The Buddhist Outlook on Hope

Some of the aspects of an arahant’s mind will be at odds with the views of ordi­nary peo­ple, since super­fi­cial­ly these aspects are con­sid­ered unpleas­ant or blame­wor­thy. One such aspect that the Bud­dha men­tioned often is nirāsa (or nirāsā), which can be trans­lat­ed as ‘hope­less,’ ‘wish­less,’ or ‘with­out expectation.’1 This hope­less­ness, or absence of wish­ing, of an enlight­ened per­son has a more pro­found mean­ing, how­ev­er, than that which most peo­ple usu­al­ly con­sid­er.

Ordi­nary human beings nor­mal­ly live with hope. This hope is based on desire, want­i­ng var­i­ous things or want­i­ng to be a par­tic­u­lar way, thus hop­ing to obtain or to become. This hope sus­tains life; when some­one is dis­ap­point­ed or feels hope­less due to not get­ting what is wished for, or due to the unat­tain­abil­i­ty of an object, then that per­son is con­sid­ered to have mis­for­tune. When some­one is grat­i­fied by obtain­ing what is want­ed or some­thing desired appears to be with­in reach, that per­son is con­sid­ered to be for­tu­nate.

A hope­ful per­son, how­ev­er, still has a con­cealed expec­ta­tion or antic­i­pa­tion that is con­stant­ly present, even if he or she is not con­scious of it, that is, the pos­si­bil­i­ty of being dis­ap­point­ed or falling into despair. This aspect of hope is often referred to as ‘appre­hen­sion,’ which is a form of fear—a form of suf­fer­ing. Hope thus comes paired with appre­hen­sion; if hope remains, fear remains.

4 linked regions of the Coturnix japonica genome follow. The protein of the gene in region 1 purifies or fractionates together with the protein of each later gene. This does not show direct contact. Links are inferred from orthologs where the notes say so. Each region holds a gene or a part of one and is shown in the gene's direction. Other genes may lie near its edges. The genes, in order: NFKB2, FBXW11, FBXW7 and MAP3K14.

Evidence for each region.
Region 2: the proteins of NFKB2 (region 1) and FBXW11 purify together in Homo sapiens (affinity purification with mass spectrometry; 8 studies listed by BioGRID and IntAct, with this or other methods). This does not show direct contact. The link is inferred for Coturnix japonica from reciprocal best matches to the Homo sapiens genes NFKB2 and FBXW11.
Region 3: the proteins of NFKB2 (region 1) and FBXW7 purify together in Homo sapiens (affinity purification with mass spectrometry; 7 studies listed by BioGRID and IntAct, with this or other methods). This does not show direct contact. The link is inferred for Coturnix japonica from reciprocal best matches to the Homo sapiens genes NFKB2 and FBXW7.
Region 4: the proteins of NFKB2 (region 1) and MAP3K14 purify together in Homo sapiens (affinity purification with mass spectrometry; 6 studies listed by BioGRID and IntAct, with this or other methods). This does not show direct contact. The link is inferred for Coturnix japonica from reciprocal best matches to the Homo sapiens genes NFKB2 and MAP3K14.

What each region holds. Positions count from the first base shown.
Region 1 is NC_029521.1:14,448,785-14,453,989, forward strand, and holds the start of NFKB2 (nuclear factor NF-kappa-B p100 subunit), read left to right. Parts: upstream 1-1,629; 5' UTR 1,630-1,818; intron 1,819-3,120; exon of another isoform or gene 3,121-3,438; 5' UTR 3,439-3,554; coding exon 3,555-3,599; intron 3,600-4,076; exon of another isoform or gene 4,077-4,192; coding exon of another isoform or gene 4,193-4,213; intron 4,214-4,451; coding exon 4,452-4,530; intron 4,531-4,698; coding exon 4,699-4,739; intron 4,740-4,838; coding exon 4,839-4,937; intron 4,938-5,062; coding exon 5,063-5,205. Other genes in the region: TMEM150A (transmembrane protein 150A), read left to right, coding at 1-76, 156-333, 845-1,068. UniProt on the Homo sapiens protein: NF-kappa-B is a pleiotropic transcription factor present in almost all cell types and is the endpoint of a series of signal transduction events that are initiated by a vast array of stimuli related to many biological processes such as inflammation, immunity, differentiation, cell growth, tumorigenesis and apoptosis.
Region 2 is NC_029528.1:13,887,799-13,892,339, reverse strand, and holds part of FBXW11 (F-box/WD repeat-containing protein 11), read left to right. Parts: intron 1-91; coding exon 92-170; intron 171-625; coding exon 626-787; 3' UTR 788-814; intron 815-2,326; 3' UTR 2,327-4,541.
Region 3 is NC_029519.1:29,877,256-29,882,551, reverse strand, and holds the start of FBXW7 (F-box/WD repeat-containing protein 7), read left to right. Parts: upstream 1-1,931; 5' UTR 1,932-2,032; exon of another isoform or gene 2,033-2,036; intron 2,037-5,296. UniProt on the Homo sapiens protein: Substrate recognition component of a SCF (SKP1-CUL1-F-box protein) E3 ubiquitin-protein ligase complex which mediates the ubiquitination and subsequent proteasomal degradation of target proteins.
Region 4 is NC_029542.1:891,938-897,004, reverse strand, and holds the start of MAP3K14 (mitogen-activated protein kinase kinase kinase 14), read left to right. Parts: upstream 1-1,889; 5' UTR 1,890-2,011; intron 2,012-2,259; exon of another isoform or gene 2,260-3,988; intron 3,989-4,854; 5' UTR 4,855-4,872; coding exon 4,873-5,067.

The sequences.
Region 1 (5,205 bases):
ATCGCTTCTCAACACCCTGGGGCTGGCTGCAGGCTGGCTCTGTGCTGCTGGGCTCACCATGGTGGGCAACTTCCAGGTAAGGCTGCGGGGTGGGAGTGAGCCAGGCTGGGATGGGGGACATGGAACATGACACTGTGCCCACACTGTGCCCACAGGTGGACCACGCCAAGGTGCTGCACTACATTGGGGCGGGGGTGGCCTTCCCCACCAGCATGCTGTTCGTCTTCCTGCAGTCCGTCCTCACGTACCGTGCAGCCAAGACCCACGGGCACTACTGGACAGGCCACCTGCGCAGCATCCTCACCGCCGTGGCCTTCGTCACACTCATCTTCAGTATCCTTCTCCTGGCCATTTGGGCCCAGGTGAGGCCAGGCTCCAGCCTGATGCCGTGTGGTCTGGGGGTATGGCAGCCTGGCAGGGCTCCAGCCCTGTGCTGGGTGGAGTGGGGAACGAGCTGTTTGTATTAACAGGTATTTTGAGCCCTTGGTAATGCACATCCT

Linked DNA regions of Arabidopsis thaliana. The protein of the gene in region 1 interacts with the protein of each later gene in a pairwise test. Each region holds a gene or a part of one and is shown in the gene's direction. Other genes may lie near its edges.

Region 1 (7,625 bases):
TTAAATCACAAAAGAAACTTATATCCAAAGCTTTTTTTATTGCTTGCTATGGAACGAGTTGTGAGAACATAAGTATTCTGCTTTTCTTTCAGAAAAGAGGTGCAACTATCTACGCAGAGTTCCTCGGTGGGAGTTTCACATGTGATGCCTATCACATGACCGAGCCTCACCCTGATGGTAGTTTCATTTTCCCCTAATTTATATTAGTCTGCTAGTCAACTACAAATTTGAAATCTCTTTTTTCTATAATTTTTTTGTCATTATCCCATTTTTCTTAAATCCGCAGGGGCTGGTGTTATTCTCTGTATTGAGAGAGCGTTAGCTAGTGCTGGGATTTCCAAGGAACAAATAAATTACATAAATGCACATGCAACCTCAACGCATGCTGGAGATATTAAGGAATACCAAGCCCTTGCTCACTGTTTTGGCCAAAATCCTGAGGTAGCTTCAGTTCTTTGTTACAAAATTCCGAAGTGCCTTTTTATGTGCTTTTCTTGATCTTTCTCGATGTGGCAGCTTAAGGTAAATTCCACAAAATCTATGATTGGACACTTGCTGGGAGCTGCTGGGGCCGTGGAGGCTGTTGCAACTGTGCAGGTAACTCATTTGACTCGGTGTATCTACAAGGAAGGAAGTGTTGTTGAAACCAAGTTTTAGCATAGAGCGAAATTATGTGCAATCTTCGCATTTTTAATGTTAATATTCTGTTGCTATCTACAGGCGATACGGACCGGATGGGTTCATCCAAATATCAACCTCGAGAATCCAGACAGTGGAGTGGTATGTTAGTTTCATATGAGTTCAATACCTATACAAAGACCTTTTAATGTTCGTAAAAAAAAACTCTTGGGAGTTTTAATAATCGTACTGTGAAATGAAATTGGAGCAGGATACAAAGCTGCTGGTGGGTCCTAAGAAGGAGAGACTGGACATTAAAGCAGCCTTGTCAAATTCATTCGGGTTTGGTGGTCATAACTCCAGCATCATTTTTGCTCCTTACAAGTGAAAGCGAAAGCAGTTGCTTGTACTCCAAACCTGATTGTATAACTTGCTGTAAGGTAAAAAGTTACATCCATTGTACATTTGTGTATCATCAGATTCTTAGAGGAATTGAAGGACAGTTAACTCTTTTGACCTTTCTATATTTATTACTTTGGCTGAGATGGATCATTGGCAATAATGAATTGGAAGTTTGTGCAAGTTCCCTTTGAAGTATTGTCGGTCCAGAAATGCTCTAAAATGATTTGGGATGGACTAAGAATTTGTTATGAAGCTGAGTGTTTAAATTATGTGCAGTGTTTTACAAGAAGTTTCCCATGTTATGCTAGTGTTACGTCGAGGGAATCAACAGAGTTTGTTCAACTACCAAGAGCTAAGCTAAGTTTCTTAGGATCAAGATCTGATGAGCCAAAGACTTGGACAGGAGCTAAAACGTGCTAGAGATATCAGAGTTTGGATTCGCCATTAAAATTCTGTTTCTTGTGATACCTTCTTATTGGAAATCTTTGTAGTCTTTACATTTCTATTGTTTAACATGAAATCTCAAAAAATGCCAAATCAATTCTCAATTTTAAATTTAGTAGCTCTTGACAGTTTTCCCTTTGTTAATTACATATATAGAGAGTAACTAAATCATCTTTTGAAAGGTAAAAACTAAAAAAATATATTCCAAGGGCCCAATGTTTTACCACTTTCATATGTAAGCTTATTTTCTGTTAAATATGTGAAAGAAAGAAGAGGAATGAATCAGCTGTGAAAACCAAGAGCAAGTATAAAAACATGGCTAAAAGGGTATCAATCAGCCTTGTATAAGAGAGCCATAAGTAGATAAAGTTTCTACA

An ara­hant resem­bles the per­son who has lost hope, but there is an impor­tant dis­tinc­tion. An arahant’s ‘hope­less­ness’ or absence of expec­ta­tion is not a con­se­quence of there being no way to obtain what is desired; instead, it results from an inner com­plete­ness and sati­ety. There is noth­ing lack­ing which must be wished for; there is no defi­cien­cy giv­ing rise to desire and hope. In short, an arahant’s free­dom from hope stems from an absence of crav­ing. When one does not yearn for things, and does not long to be some par­tic­u­lar way, then there is noth­ing to be hoped for. When there is noth­ing to be hoped for then one lives with­out hope; one has giv­en up or end­ed hope, along with the fear that springs from hope.

This implies that peo­ple can exist with­out depend­ing on or entrust­ing their life and hap­pi­ness to hope. Ara­hants have gone beyond both grat­i­fi­ca­tion and hope­less­ness as these terms are ordi­nar­i­ly defined. Being ful­filled and con­tent, they sur­pass those who are grat­i­fied or hope­ful. This is a lev­el that is supe­ri­or to or free from hope, because there is com­plete hap­pi­ness in each present moment. There is no oppor­tu­ni­ty for fur­ther dis­ap­point­ment or despair (com­pare this with assad­dha—‘faithlessness’—as a wis­dom qual­i­ty).

(From Ven. Phra Payutto’s chap­ter on Awak­ened Beings in ‘Bud­dhad­ham­ma.’)

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1 S. I. 12, 23, 141; Sn. 201, 208; The Bud­dha pre­ferred to use nirāsa in vers­es, in regards to wis­dom, as a play on every­day words, the same as assad­dha (faith­less). In prose, anoth­er term is used—vigatāsa—mean­ing the depar­ture of the wished for item, or the end­ing of hope, to con­trast with hope­less­ness or dis­ap­point­ment (A. I. 107).

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